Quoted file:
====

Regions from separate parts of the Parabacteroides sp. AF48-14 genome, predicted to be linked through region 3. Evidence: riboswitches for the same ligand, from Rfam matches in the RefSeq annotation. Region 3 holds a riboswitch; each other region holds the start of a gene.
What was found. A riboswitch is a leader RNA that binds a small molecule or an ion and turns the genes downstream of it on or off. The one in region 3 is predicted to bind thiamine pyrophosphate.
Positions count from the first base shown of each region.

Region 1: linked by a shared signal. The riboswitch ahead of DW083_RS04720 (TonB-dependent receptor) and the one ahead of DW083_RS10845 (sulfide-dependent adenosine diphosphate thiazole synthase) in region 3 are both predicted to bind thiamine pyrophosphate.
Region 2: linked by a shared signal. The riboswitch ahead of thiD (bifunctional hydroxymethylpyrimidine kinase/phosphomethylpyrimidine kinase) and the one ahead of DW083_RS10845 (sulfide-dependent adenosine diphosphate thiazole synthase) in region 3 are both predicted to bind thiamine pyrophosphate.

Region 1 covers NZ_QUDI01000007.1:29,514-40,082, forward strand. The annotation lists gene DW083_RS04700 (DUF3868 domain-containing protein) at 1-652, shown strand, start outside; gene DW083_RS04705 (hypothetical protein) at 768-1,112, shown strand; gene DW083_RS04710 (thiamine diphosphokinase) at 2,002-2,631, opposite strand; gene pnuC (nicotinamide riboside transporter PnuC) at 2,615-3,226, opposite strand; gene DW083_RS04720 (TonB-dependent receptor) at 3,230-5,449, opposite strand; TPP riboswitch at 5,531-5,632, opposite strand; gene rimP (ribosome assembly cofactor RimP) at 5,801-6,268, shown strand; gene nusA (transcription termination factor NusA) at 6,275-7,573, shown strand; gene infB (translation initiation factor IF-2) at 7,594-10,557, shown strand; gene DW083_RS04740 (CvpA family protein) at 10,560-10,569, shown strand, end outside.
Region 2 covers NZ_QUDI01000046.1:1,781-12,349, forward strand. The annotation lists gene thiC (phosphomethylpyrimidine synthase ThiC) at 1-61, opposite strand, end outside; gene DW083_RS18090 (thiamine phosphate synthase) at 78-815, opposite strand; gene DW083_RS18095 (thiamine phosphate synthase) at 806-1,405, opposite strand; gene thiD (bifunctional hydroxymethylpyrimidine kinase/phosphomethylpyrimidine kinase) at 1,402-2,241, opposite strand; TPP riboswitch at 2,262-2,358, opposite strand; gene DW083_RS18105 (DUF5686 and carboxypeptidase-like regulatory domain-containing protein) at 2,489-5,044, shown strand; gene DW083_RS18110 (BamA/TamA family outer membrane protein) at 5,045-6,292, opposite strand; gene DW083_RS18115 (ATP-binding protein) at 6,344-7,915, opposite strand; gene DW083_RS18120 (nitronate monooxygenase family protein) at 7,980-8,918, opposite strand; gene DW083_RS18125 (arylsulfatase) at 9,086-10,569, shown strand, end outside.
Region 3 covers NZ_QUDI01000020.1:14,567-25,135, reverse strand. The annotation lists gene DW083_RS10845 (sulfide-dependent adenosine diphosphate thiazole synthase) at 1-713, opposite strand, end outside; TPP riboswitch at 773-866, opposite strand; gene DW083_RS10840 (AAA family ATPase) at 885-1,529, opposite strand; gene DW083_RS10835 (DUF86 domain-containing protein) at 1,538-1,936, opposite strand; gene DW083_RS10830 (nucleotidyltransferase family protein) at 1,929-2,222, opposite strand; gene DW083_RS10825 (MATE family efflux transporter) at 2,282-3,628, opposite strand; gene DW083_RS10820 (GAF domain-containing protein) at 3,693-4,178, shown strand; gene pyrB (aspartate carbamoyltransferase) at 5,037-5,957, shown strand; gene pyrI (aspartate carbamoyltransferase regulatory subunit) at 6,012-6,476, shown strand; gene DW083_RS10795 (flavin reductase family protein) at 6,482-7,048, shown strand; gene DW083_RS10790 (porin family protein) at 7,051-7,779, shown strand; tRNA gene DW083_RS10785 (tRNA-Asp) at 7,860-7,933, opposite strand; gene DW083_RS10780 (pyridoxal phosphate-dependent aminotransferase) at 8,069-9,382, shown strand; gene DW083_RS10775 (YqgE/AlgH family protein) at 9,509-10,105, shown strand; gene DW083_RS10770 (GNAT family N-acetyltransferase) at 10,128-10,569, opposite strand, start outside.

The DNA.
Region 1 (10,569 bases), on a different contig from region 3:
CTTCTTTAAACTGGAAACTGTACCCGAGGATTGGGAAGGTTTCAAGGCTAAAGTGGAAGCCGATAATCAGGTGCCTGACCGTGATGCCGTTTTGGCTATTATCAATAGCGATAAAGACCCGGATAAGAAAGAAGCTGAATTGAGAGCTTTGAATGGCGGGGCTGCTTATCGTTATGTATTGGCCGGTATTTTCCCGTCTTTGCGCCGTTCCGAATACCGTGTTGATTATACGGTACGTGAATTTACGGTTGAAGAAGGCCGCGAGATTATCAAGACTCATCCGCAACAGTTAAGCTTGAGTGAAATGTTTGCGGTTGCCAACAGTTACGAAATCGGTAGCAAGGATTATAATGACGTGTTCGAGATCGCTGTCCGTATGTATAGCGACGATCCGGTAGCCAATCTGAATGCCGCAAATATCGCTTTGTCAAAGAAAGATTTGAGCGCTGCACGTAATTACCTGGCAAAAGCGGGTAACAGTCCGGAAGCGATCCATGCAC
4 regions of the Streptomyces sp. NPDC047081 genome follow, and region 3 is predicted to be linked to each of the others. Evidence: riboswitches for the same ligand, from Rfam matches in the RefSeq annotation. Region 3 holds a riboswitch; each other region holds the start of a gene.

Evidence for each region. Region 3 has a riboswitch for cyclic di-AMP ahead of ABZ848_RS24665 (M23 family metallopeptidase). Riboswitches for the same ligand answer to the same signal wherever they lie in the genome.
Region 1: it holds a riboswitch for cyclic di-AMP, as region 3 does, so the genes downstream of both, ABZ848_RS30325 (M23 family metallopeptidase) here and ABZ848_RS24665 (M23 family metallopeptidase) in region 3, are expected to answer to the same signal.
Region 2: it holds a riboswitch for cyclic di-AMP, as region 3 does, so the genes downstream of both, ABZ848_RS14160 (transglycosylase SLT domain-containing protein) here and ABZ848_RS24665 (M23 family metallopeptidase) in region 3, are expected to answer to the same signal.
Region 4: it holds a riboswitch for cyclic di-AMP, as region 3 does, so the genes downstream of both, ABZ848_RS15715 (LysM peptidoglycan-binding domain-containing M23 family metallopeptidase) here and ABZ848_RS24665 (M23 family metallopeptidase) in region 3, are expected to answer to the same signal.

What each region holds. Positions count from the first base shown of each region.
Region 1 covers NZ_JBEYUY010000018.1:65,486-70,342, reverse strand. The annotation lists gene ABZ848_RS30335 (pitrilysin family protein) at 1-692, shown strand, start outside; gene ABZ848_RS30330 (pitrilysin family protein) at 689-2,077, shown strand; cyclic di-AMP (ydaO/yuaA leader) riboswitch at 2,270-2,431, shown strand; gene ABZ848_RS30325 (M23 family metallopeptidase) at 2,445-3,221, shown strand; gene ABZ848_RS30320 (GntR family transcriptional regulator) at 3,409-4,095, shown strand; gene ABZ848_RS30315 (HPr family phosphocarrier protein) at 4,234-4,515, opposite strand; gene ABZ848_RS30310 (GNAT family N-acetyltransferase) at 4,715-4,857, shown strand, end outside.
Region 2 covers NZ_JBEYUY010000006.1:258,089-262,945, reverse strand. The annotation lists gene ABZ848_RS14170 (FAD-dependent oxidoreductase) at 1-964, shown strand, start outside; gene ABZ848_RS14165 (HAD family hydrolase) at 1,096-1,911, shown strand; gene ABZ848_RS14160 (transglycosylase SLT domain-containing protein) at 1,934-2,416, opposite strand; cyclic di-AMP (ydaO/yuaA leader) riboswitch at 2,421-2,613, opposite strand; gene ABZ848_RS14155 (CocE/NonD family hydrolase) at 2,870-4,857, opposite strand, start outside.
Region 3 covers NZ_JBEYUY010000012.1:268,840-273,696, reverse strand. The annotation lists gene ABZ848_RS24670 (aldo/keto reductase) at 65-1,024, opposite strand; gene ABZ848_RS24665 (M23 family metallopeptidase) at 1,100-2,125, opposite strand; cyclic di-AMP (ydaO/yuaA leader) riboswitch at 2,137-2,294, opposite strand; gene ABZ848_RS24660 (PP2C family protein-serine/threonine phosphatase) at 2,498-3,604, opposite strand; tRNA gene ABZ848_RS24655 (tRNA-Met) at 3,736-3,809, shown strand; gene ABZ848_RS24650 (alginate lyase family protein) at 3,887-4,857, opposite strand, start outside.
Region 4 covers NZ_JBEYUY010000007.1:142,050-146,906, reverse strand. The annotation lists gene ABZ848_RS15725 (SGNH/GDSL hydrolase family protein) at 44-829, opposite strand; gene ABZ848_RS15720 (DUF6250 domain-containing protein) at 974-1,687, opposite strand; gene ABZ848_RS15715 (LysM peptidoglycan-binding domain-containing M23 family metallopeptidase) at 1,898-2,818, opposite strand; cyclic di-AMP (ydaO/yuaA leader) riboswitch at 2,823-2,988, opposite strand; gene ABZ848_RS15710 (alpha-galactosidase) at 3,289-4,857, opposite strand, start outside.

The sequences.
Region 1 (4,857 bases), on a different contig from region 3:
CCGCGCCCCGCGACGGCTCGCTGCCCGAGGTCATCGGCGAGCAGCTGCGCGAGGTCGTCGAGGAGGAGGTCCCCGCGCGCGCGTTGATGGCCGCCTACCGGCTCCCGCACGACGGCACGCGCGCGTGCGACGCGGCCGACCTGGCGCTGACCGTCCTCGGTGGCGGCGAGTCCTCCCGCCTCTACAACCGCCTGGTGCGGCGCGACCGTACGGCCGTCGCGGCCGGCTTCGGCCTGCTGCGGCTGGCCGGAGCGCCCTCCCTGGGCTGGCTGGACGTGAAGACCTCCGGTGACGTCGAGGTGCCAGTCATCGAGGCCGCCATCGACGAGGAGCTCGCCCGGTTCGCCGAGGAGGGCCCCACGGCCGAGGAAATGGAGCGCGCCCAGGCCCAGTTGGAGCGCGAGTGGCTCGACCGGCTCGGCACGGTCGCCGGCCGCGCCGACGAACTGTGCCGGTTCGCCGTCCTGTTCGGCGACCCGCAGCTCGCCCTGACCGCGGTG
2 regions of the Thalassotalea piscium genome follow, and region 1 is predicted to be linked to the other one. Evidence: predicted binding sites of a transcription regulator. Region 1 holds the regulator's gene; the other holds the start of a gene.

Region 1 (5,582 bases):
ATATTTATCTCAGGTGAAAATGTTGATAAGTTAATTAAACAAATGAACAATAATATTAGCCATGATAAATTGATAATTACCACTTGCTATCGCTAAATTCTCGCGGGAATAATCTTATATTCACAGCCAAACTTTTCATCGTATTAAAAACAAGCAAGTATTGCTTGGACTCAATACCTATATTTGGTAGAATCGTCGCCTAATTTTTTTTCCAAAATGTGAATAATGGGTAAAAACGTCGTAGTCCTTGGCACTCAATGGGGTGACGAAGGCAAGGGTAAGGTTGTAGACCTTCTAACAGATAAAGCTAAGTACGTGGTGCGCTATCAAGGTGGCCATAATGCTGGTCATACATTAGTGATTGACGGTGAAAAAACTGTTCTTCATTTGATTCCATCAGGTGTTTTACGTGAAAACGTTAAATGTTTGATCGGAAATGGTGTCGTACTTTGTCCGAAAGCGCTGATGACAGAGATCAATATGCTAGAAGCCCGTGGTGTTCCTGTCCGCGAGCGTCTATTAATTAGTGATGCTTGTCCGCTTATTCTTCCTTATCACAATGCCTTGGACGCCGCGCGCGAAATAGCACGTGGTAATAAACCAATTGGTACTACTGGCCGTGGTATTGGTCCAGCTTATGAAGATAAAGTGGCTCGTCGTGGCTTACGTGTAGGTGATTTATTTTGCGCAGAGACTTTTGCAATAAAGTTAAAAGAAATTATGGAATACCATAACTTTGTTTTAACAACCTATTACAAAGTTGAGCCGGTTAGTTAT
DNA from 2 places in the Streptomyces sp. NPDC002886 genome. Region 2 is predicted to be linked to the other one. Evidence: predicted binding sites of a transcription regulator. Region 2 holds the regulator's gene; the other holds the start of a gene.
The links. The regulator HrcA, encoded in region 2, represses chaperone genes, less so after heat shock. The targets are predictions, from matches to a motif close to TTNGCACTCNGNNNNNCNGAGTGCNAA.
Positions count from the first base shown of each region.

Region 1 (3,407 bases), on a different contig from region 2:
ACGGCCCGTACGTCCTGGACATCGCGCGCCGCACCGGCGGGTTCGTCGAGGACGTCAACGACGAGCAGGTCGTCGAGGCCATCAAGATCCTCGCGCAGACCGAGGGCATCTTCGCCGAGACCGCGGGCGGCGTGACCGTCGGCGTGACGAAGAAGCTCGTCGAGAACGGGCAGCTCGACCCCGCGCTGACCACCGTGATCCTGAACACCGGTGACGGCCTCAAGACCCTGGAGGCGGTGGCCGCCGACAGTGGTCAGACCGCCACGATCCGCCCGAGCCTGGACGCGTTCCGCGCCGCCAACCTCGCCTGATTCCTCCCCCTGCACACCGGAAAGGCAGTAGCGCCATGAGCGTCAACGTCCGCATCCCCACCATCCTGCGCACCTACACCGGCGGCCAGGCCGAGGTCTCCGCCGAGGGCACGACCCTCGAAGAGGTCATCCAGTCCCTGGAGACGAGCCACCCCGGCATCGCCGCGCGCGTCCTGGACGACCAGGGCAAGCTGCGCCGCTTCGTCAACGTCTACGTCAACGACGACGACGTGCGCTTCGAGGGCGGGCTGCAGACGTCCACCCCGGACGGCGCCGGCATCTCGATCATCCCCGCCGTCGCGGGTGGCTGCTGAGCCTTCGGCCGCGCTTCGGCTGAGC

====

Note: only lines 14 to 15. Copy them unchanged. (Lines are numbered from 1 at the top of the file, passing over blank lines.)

Region 1: it holds a riboswitch for cyclic di-AMP, as region 3 does, so the genes downstream of both, ABZ848_RS30325 (M23 family metallopeptidase) here and ABZ848_RS24665 (M23 family metallopeptidase) in region 3, are expected to answer to the same signal.
Region 2: it holds a riboswitch for cyclic di-AMP, as region 3 does, so the genes downstream of both, ABZ848_RS14160 (transglycosylase SLT domain-containing protein) here and ABZ848_RS24665 (M23 family metallopeptidase) in region 3, are expected to answer to the same signal.